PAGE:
Deep-diving crankbaits are a staple whenever bass shift to deeper water haunts, but they’re demanding lures to fish in terms of casting, fatigue, and hooking and landing bass. Bassmaster Elite Series pro Bob Downey uses deep-diving crankbaits religiously and shares his top 3 favorite deep-cranking rod setups and when to use each. He discusses how differences in rod length, power and action, and materials impact performance and may make one a better tool for a specific job.
ROD SETUPS (retail links)
- DEEP CRANKING – St. Croix Legend Glass Cranking Rod, 7’11” Heavy (#1 on list)
- MID-DEPTH CRANKING (composite) – St. Croix Legend Tournament Casting Rod, 7’4″ Mod MH(#2 on list)
- MID-DEPTH CRANKING (fiberglass) – St. Croix Mojo Bass Glass Casting Rod, 7’4″ Mod MH (#3 on list)
- REEL – Daiwa Tatula Elite Casting Reel, 6.3:1
- LINE – Sufix Advance Fluorocarbon, 12-pound
- CRANKBAITS – Rapala Dives-To Series
Deep-diving rod setup
For baits that consistently hit that 16- to 20-foot zone, Downey goes big with a 7-foot, 11-inch heavy power, moderate taper fiberglass rod. The added length and power handles big plugs and allows him to achieve the longest casts possible — a must for getting the lure to its maximum running depth. The longer fiberglass rod also reduces fatigue with hard-pulling baits while providing the best leverage and control on long casts and deep water.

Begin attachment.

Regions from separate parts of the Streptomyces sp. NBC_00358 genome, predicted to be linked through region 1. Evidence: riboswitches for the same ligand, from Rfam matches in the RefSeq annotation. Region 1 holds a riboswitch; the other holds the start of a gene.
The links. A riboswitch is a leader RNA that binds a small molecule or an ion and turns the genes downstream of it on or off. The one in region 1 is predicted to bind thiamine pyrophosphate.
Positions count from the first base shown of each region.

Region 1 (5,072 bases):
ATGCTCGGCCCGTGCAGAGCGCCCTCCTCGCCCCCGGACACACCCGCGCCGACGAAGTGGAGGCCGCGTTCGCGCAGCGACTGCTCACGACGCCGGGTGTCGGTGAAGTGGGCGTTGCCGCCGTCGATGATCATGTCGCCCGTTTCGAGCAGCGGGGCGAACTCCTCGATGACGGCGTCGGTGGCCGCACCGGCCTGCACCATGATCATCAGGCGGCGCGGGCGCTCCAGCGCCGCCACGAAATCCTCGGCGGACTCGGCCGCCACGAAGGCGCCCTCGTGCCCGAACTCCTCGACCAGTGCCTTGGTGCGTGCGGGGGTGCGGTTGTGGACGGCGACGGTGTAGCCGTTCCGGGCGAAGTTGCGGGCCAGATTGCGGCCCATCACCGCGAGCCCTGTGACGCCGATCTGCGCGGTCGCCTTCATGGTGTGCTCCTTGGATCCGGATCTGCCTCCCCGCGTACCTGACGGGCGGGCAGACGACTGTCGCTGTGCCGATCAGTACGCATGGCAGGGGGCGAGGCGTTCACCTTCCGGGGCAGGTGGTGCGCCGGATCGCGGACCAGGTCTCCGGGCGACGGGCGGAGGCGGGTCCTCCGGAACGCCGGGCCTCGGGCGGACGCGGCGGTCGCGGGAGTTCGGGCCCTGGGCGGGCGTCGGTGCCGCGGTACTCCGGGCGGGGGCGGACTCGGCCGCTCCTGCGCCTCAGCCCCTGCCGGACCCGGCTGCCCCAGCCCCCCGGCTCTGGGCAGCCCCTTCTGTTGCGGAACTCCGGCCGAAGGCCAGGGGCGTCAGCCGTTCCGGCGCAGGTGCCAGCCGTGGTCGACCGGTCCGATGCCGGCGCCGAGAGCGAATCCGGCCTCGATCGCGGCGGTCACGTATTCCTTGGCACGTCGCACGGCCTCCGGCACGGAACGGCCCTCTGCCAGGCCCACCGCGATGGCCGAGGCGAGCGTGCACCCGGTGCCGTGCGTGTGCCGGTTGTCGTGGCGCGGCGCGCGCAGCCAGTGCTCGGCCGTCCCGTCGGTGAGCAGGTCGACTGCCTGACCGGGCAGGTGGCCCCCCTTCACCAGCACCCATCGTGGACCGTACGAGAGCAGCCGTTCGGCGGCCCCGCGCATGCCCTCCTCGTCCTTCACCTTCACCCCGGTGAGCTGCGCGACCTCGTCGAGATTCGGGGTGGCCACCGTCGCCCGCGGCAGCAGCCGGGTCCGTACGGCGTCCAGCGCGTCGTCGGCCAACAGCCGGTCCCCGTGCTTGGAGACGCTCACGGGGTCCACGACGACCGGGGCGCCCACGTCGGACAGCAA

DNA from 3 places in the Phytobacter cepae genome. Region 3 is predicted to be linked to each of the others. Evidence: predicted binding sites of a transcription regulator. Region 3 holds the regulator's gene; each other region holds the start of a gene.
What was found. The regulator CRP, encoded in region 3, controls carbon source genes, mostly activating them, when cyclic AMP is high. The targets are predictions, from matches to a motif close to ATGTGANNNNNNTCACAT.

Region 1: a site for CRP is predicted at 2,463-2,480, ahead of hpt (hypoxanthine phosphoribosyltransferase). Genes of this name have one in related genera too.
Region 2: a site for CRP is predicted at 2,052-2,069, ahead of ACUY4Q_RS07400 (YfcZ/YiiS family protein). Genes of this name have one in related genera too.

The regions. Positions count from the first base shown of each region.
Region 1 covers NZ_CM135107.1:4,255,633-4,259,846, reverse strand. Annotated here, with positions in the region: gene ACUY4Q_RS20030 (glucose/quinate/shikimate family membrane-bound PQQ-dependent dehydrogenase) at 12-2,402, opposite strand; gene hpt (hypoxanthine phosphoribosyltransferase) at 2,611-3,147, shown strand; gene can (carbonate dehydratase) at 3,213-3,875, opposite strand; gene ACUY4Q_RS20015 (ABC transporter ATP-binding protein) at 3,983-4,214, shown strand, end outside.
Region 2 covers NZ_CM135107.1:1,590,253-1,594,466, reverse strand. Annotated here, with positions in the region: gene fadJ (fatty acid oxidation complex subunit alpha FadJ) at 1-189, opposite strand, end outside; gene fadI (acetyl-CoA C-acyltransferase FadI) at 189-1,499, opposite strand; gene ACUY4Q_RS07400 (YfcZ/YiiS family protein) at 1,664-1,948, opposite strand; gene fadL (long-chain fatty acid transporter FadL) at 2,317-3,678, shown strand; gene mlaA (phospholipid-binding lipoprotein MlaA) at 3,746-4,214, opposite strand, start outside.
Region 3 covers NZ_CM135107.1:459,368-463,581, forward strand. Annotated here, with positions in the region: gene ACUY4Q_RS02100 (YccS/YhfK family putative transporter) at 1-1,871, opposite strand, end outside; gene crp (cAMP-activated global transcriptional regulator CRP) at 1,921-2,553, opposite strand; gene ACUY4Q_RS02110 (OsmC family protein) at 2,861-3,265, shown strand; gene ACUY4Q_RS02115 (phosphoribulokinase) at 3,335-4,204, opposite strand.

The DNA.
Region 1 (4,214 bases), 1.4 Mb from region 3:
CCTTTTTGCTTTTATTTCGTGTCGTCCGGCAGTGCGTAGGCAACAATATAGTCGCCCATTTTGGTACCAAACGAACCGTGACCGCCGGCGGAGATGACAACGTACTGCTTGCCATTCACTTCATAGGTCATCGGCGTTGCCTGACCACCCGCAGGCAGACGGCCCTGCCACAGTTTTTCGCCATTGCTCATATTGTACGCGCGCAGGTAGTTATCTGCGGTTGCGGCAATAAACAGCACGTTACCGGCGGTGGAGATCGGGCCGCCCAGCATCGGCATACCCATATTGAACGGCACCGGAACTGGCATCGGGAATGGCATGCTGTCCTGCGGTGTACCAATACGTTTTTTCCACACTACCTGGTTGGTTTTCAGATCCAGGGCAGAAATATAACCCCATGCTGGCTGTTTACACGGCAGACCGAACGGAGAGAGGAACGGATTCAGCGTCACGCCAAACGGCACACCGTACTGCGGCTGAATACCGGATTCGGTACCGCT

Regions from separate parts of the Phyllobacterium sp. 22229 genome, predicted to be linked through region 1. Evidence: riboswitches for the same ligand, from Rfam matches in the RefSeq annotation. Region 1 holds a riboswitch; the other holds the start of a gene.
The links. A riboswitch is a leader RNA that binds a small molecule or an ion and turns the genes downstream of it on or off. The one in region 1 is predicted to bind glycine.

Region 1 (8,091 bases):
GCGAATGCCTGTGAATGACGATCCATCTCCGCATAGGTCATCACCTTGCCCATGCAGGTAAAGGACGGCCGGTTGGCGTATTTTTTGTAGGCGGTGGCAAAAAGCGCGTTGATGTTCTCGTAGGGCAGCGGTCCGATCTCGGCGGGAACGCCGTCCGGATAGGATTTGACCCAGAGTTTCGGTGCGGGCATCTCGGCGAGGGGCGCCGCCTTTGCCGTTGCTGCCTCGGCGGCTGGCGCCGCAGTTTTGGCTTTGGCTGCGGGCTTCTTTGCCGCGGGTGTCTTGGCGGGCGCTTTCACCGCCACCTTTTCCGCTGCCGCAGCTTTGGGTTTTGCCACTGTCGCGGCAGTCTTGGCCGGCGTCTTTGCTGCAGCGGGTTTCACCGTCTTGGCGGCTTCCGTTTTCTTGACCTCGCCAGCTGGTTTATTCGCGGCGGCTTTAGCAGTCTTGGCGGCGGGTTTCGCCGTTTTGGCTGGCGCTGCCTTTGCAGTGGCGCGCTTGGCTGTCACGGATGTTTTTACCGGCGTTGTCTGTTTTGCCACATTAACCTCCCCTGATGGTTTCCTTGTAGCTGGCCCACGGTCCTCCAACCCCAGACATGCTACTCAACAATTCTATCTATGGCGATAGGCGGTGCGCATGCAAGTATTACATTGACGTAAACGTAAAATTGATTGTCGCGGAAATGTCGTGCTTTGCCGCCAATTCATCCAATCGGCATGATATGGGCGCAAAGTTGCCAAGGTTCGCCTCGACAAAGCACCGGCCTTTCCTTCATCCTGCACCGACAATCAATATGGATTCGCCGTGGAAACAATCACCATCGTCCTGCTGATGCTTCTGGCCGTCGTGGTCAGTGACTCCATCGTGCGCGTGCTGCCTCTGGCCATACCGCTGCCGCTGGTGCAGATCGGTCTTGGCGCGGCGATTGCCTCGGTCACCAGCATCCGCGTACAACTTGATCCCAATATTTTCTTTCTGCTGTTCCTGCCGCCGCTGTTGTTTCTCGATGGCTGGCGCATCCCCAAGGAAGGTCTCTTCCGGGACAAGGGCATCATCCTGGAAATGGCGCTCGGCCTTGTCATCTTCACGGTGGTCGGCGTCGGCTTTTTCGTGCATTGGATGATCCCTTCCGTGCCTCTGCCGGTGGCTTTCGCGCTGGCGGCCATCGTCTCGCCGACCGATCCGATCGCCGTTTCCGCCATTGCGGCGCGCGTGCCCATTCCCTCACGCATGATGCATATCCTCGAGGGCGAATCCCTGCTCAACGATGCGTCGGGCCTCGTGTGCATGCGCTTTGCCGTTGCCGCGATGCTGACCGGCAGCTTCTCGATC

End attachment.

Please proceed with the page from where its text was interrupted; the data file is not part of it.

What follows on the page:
Mid-depth composite crankbait rod
Numbers 2 and 3 from the list are both 7-foot, 4-inch, medium-heavy power rods with a moderate taper, but #2 is a composite rod. Composite blends deliver attributes of both graphite and fiberglass and get the nod when you prefer a lighter, more sensitive rod. Downey is straight-up when he says it comes down to personal preference. If you’re the person that likes feeling the bait and everything it contacts, then composite may be for you.
Mid-depth fiberglass crankbait rod
If you’re quick to set the hook, fiberglass helps you achieve a more delayed hookset, which is rarely wrong when fishing crankbaits (cranking grass is an exception). Downey uses a 7-foot, 4-inch composite, and straight fiberglass cranking rod with his mid-depth crankbaits. Factors such as the cover you’re fishing and how the fish are eating the bait may dictate using one over the other.
As with anything, experimentation often leads to preferences. In any case, these 3 St. Croix rods will cover your bases for mid-depth and deep-diving plugs. Check out our Fishing Rods Channel to learn more about specific rods and selecting the best rods for your fishing situation.